” … the professional soldiers, members of that curious esoteric world which has so little contact with the civilian world, and works in such different ways. The non-professional soldier, the conscript or temporary officer, or in most cases the policeman, however heavily armed, tends to react much more like the civilians to whom he will return or among whom he operates. Separated from the rest of society by a life consisting (in peacetime) of fancy dress, instruction and practice, games and boredom, organized on the assumption that their members at all levels are generally rather stupid and always expendable, held together by the increasingly anomalous values of bravery, honour, contempt for and suspicion of civilians, professional armies tend almost by definition to ideological eccentricity (Eric Hobsbawm, Coup D’Etat in Revolutionaries, pp.258-64).”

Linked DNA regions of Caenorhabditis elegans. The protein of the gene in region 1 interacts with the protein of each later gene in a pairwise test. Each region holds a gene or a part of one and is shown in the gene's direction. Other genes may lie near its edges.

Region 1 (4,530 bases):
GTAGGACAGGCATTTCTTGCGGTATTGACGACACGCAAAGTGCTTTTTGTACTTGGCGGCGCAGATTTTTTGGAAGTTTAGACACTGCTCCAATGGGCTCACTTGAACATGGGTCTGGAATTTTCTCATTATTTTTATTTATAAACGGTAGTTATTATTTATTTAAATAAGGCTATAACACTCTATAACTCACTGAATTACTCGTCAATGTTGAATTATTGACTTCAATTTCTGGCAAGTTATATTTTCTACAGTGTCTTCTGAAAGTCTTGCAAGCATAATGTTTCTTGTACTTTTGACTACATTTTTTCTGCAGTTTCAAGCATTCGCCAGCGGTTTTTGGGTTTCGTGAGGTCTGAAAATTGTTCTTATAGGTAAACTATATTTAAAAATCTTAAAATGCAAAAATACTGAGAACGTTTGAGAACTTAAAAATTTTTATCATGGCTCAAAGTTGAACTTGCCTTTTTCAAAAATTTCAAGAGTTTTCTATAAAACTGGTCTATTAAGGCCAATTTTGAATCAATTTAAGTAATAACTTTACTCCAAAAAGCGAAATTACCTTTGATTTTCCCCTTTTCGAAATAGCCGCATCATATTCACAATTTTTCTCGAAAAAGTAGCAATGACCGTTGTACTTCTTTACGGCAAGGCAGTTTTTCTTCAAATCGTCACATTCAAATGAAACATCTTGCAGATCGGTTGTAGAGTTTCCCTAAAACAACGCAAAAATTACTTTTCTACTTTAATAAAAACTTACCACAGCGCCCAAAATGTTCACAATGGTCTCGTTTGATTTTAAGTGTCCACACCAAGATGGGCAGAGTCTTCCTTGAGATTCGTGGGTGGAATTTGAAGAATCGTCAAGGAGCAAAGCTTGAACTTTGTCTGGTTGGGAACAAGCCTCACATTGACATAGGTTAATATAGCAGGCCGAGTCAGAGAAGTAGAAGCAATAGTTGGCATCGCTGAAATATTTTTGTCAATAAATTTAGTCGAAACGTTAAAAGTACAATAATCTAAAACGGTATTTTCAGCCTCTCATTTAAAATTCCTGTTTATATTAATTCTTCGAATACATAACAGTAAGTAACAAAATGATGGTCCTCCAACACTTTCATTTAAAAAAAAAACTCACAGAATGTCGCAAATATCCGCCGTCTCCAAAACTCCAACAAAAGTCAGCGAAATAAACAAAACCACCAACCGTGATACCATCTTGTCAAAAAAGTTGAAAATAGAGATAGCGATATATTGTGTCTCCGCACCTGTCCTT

Wassana Nanuam’s ‘From the Barracks’ column this week makes, once again, for fairly depressing reading: firstly, because it is clear that there are factions within the military (including Prem Tinsulanonda) who still see a role for yet another military coup and who have learned nothing from history or ethics; secondly, what is perhaps even worse, is that the motivation for the coup, among most of those who believe it should go ahead, is primarily greed and the desire for personal power and its prerequisites. Despite Prem’s viper-tongued claims that the country will fall into civil war and that there is a need for more troops in Isan (Prem’s vision for the future of Thailand: a boot stamping in the face of the poor forever), it is naked greed that motivates these individuals. Consider, for example, the 2006 junta: their first act (after cancelling the constitution etc) was to award themselves large salaries and start to pad the military budget again. Some, including Surayud Chulanont, the junta’s ‘prime minister,’ appears to have taken the opportunity to steal public land – he may have done so before, the dates in reports I have seen are a little ambiguous.